New Directions: Gender, Sex and Sexuality in 20th Century British History

Across twelve papers and one keynote address, tackling everything from the sexual and racial anxieties of Cardiff’s dockside in the years before World War Two to the complexities of the Church of England’s attitude to homosexual law reform in the 1960s, the New Directions workshop demonstrated the continued vitality of research in the historical fields…

A rainstorm of academic inspiration

Students’ impressions from the London Summer School in Intellectual History The London Summer School in Intellectual History is a rare opportunity for graduate students to acquire further training in the discipline and its different methodologies. It includes special workshops, masterclasses, feedback on current research, and advice on writing and publishing. London is now one of the international…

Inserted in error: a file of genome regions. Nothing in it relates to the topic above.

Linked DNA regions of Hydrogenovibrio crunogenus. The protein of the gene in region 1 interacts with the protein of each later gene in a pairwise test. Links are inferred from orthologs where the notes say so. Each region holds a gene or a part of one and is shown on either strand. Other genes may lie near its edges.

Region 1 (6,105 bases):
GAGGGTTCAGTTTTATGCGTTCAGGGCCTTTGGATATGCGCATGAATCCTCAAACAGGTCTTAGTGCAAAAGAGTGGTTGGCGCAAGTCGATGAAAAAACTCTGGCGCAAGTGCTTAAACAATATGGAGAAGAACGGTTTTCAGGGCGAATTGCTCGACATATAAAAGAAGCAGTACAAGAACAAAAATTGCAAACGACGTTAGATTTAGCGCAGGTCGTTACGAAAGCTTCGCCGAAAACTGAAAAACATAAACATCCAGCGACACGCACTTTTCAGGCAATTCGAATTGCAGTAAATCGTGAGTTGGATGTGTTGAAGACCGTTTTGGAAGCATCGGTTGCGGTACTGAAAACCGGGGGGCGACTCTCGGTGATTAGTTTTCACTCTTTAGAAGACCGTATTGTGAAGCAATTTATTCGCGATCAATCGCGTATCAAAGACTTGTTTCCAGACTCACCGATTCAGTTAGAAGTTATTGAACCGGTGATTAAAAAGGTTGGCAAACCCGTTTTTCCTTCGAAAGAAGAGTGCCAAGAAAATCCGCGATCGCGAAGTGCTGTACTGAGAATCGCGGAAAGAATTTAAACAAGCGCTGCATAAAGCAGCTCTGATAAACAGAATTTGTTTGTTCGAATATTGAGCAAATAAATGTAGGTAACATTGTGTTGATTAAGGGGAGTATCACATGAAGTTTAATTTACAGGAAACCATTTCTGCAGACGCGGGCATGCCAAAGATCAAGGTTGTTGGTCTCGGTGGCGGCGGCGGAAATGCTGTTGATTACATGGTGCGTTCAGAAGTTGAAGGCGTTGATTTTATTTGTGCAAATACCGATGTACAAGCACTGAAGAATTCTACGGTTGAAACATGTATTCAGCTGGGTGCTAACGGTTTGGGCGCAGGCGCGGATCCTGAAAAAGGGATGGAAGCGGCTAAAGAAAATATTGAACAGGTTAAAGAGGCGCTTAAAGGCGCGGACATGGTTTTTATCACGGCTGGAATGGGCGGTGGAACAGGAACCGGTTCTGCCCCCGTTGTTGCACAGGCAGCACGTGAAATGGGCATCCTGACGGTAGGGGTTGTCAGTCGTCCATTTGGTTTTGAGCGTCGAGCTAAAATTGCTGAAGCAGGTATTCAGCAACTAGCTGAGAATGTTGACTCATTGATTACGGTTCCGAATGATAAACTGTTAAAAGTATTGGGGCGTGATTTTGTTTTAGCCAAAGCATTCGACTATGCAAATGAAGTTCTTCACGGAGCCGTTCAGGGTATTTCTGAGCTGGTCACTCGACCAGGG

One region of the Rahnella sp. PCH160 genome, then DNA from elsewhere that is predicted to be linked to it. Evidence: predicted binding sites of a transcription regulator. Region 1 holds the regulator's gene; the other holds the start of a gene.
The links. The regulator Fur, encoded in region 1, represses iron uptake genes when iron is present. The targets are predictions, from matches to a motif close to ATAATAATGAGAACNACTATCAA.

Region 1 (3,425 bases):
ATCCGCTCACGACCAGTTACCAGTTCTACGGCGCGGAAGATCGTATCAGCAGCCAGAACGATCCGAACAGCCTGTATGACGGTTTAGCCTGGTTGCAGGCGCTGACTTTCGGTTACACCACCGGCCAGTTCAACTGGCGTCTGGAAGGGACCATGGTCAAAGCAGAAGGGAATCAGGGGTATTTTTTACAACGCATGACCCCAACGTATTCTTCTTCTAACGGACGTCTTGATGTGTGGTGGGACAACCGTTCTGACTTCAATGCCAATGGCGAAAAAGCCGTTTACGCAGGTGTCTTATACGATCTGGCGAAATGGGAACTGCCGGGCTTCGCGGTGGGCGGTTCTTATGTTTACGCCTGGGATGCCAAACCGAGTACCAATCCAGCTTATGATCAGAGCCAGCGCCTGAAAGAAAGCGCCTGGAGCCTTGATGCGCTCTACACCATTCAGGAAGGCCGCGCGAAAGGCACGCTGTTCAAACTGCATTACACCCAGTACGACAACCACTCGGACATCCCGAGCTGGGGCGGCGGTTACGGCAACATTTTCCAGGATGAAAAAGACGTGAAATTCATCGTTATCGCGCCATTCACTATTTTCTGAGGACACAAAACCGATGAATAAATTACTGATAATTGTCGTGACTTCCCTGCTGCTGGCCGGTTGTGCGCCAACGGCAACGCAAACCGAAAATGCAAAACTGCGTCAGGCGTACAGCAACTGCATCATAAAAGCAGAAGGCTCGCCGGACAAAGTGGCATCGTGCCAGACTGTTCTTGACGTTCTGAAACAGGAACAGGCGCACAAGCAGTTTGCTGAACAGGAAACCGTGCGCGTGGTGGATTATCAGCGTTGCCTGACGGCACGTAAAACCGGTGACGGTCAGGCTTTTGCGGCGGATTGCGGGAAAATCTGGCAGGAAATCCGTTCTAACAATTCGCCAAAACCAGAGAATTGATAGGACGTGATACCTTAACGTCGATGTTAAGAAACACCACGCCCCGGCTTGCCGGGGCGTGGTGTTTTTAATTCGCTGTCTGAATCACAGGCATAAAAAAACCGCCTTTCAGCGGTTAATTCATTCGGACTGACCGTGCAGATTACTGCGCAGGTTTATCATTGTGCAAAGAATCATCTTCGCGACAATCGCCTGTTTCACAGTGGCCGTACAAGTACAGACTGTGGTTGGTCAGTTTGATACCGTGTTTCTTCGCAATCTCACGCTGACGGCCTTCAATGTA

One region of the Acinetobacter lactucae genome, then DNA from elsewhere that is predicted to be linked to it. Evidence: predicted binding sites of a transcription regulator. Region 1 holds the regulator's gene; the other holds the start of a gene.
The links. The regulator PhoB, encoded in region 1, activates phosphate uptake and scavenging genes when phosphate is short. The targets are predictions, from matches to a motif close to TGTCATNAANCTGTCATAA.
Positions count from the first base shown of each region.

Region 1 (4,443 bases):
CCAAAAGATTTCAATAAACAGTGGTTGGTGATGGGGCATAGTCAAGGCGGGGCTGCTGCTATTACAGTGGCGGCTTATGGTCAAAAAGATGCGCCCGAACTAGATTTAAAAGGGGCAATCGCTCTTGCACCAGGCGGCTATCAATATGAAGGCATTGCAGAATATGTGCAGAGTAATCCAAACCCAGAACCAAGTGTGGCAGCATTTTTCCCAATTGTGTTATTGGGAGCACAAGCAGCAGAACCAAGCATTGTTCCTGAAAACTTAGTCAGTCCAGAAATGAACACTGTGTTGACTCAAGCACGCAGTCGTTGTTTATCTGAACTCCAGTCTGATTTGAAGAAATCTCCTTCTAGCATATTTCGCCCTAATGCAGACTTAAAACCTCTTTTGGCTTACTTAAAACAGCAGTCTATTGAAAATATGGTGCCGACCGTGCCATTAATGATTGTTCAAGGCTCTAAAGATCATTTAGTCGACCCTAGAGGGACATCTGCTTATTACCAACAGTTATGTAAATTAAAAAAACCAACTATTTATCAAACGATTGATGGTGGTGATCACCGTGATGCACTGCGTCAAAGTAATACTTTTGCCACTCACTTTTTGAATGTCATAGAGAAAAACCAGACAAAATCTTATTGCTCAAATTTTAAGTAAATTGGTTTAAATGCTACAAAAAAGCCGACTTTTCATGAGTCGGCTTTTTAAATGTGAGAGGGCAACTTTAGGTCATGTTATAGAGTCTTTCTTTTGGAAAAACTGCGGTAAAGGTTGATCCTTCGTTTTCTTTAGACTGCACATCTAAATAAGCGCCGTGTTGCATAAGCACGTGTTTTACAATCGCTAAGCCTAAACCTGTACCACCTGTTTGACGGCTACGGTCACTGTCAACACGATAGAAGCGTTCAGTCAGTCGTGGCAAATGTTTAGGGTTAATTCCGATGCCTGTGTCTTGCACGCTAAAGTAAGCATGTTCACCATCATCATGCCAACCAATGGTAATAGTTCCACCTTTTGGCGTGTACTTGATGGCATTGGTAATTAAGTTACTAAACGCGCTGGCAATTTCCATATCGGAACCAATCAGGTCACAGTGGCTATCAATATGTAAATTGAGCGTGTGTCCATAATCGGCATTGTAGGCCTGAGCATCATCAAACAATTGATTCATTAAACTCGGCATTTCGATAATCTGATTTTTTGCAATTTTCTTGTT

Language and Enlightenment: book discussion

The launch discussion of Dr. Avi Lifschitz’s Language and Enlightenment: The Berlin Debates of the Eighteenth Century was attended by Dr. Lifschitz himself, Prof. Axel Körner, Prof. Christopher Clark (Cambridge), and Prof. Nicholas Cronk (Oxford) – all of whose names are certainly not foreign to anyone interested in the history of the long eighteenth century.…

Call for Papers: BrANCH Postgraduate and Early Career Workshop

BrANCH Workshop BrANCH Postgraduate and Early Career Workshop Institute of the Americas, University College London 12 April 2013 We are pleased to invite papers for the BrANCH postgraduate and early career workshop, to be held at University College London on April 12, 2013. Building on last year’s inaugural workshop, we will provide a forum for…

Luxury, austerity and equality in Ancient Greece

On Tuesday evening Professor Hans van Wees, the Department’s Grote Professor of Ancient History, gave an Inaugural Lecture on the theme ‘Luxury, austerity and equality in Ancient Greece’. Hans first examined the subject of luxury, explaining to an eager audience that as well as material possessions luxury also meant leisure time. To the upper class…